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19 JAN , 2023
Coenzyme Q distribution within the cell is regulated by mitochondria
Antioxidants are often advertised as a cure-all in nutrition and offered as dietary supplements. However, our body also produces such radical scavengers itself, one of which is coenzyme Q. Now researchers from the Max Planck Institute for Biology of Ageing have discovered how the substance, which is produced in our mitochondria, reaches the cell surface and protects our cells from dying.
Coenzyme Q is an antioxidant that is essential for our body. A deficiency of coenzyme Q leads to serious diseases such as Leigh syndrome - a hereditary disease in which certain brain regions become affected and, among other things, muscle weakness can occur. A deficiency of coenzyme Q is also one of the first signs of ageing and can occur as early as the early 20s. But why can't we simply take this substance in with our food?
"Coenzyme Q is a highly hydrophobic molecule that our bodies absorb very little from food," explains Soni Deshwal, scientist at the Max Planck Institute for Biology of Aging and lead author of the study. But it is also a problem in our cells that coenzyme Q is not water soluble. The antioxidant is formed in mitochondria and must pass through the watery cell interior called cytoplasm to the surface of the cells in order to neutralize oxidized lipid species.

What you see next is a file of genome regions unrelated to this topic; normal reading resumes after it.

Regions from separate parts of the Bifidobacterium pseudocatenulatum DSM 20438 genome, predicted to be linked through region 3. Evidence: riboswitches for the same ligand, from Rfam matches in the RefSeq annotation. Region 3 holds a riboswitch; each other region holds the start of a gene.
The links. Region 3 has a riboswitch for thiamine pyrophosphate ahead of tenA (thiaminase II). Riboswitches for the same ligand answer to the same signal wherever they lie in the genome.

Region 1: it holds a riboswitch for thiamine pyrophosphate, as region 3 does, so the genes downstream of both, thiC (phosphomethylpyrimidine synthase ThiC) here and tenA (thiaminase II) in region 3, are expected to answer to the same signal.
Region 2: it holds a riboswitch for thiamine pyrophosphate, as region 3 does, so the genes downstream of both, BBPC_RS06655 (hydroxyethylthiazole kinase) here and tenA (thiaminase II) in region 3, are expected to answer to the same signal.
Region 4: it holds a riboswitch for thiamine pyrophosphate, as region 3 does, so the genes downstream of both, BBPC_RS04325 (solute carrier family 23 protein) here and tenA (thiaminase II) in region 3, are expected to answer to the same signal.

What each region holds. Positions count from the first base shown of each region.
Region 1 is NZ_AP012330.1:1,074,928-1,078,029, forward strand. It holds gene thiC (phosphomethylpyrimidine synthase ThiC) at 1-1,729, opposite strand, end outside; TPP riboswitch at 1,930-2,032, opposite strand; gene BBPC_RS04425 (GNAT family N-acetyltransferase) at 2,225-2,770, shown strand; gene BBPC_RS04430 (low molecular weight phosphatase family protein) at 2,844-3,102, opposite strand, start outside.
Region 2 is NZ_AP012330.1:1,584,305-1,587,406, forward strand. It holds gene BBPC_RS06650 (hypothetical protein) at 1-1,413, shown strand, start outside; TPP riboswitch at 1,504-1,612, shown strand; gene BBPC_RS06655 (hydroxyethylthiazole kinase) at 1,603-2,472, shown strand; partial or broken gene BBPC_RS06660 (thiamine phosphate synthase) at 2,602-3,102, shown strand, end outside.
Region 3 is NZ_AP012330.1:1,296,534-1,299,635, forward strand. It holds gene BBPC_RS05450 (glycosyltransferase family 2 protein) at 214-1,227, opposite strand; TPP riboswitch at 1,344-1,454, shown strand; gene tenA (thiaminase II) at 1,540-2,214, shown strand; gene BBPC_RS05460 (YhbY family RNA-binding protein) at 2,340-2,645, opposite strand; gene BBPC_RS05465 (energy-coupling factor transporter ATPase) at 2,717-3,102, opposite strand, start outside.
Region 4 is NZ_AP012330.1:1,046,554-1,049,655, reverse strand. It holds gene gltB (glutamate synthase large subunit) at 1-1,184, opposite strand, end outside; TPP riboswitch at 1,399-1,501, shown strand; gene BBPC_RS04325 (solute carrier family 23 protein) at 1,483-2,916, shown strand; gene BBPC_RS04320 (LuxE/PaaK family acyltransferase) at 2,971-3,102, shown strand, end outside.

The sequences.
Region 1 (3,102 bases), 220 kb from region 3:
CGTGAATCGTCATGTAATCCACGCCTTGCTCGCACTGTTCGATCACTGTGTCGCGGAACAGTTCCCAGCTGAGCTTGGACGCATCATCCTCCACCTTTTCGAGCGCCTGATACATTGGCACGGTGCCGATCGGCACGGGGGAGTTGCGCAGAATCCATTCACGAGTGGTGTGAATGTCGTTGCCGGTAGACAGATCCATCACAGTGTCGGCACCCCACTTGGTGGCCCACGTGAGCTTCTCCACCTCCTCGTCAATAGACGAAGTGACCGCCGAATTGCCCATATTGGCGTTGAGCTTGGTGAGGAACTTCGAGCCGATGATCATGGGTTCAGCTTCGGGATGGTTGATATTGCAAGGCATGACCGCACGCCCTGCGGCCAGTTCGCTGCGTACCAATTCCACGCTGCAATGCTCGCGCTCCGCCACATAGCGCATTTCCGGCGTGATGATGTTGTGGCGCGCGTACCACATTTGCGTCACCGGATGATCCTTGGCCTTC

“With our research, we have now been able to identify the proteins involved in coenzyme Q transport from the mitochondria to the cell surface”, explains Deshwal. The researchers found that an enzyme called STARD7 helps transport the coenzyme. This protein is not only localized in the mitochondria, but also inside the cytoplasm.
Band-aids for the cell surface
“The mitochondria actively transport coenzyme Q to the cell surface to protect cells from cell death. It is as if the mitochondria deliver band-aids to the surface to protect the cell”, says Deshwal. "This again shows that mitochondria are not only important as an energy supplier for our cells, but also play crucial regulatory roles."
In the long term, the researchers hope that a precise understanding of this transport process will enable Coenzyme Q to be delivered into the cells of affected patients and thus provide a new therapeutic approach for diseases such as Leigh syndrome.